Journal of evolutionary biology vol:19 issue:4 pages:1283-93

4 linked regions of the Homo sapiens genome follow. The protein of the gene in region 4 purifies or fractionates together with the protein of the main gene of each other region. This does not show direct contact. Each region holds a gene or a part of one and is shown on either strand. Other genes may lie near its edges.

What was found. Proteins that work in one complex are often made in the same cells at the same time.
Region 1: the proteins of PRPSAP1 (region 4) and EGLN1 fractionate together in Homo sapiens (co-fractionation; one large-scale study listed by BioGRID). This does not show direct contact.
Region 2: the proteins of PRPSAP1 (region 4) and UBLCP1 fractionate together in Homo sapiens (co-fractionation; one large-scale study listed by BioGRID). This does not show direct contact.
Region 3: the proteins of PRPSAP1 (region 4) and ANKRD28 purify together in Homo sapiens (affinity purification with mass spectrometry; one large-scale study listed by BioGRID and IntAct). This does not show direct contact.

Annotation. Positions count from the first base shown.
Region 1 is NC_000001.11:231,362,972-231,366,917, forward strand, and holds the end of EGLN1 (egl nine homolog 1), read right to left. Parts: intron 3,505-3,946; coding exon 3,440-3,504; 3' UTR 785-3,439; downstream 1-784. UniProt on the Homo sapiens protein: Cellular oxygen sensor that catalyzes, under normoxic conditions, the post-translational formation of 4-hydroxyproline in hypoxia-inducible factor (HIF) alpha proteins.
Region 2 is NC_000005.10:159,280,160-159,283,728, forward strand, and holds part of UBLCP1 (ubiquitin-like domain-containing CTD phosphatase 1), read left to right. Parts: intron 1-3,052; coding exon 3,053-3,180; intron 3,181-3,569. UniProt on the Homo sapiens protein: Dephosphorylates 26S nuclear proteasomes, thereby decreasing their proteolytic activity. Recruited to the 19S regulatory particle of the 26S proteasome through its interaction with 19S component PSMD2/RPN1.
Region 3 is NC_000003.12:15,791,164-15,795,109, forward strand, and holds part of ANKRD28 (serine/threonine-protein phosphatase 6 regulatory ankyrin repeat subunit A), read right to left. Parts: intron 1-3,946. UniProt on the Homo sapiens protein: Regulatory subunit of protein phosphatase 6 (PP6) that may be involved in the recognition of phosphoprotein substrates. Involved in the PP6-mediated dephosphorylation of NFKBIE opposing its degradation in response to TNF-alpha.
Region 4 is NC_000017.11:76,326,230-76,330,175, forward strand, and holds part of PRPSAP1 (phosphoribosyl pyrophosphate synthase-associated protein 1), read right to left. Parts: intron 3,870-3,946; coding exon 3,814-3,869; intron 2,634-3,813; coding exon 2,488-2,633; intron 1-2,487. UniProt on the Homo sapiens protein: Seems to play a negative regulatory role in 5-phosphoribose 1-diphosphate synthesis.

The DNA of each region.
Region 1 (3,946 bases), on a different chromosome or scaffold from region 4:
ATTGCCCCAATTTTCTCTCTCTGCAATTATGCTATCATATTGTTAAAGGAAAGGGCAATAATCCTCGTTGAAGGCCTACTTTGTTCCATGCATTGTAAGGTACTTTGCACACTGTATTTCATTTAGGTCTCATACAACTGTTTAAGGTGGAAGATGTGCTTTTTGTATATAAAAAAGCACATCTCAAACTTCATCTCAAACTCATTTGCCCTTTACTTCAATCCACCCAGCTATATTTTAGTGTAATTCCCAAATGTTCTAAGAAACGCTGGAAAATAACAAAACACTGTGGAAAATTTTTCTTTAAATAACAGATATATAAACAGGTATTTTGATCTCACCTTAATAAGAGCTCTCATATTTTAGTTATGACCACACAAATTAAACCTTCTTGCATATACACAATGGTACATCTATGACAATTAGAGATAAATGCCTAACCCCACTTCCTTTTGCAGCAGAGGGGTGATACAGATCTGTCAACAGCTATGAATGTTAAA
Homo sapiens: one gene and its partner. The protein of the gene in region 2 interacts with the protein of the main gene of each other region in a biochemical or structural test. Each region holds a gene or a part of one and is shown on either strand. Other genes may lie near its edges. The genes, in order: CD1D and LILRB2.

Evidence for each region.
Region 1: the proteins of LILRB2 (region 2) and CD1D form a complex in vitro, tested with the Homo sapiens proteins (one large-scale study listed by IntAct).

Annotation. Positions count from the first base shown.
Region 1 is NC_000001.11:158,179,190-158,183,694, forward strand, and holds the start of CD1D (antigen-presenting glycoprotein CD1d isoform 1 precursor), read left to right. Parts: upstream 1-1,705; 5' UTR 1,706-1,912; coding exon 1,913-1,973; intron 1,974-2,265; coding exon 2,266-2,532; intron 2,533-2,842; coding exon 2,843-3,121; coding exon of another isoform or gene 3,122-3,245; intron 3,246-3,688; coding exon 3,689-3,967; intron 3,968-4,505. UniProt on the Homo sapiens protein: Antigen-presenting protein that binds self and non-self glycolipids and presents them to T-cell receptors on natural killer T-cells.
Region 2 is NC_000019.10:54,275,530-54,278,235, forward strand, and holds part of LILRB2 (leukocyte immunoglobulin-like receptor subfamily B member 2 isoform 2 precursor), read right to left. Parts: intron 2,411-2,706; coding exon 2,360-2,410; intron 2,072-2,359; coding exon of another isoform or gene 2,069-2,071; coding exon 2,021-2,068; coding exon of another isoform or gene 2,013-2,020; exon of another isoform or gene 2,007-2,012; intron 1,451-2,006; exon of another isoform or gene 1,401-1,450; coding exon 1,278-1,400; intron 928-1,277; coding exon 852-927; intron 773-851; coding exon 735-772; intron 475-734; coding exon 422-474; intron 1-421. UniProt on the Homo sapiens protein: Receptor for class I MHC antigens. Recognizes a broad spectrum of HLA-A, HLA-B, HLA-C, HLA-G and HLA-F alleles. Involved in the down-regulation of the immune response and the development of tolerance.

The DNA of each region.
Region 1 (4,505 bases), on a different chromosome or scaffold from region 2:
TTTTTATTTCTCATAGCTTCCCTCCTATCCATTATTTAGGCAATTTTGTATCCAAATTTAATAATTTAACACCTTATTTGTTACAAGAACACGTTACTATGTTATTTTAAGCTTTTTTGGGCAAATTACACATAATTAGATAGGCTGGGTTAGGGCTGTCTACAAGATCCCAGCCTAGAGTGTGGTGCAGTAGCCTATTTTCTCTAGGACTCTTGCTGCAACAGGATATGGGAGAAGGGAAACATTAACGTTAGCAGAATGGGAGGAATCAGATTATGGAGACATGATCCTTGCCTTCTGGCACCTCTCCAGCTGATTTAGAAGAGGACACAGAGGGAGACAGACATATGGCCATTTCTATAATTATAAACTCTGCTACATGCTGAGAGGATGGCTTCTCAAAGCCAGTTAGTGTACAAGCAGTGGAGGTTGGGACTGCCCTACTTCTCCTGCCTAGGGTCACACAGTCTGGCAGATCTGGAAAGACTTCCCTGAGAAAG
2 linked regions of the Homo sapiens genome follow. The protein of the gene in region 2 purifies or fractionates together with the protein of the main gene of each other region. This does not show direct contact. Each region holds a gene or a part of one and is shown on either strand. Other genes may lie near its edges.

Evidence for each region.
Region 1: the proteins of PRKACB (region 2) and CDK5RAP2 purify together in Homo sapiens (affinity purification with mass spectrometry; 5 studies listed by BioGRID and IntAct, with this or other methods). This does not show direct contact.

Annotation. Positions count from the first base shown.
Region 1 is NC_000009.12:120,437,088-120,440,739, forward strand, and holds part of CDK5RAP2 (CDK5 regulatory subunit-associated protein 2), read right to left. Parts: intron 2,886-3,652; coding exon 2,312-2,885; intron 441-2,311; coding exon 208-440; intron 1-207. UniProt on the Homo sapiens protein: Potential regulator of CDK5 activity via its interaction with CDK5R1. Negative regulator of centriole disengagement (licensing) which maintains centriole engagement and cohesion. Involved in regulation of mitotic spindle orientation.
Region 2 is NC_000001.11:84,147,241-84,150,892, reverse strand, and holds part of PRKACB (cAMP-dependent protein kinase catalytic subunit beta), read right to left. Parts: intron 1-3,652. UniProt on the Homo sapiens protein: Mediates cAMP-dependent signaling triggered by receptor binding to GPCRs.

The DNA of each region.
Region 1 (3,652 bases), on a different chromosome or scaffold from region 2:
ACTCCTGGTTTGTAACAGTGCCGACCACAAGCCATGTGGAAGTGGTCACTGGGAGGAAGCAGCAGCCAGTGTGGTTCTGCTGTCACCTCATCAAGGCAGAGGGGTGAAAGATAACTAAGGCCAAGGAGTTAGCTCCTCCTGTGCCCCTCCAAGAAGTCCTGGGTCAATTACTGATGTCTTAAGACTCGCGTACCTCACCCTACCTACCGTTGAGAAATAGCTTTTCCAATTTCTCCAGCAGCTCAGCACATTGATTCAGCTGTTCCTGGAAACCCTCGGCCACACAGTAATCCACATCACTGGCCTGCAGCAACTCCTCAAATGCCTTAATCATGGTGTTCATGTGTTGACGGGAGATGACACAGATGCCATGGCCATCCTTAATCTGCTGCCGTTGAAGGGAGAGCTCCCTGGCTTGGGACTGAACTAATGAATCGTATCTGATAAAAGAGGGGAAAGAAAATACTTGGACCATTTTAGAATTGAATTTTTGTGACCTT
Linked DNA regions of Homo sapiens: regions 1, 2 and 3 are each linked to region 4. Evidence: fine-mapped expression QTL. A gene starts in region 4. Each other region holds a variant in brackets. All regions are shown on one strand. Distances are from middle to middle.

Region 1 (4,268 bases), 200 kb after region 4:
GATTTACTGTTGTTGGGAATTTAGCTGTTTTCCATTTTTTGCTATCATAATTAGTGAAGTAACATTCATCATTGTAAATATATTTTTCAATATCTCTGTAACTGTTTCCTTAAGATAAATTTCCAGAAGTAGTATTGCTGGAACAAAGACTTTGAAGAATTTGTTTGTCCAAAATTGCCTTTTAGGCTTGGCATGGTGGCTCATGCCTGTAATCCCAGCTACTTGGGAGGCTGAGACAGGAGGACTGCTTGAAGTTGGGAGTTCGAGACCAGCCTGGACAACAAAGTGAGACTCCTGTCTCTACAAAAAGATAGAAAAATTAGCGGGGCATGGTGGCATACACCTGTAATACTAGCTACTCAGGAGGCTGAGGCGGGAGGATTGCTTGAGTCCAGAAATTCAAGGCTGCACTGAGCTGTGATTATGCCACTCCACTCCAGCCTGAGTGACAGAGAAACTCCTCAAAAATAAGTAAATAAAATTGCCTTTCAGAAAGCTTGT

The evolution of mutualisms presents a puzzle. Why does selection favour cooperation among species rather than cheaters that accept benefits but provide nothing in return? Here we present a general model that predicts three key factors will be important in mutualism evolution: (i) high benefit to cost ratio, (ii) high within-species relatedness and (iii) high between-species fidelity. These factors operate by moderating three types of feedback benefit from mutualism: cooperator association, partner-fidelity feedback and partner choice. In defining the relationship between these processes, our model also allows an assessment of their relative importance. Importantly, the model suggests that phenotypic feedbacks (partner-fidelity feedback, partner choice) are a more important explanation for between-species cooperation than the development of genetic correlations among species (cooperator association). We explain the relationship of our model to existing theories and discuss the empirical evidence for our predictions.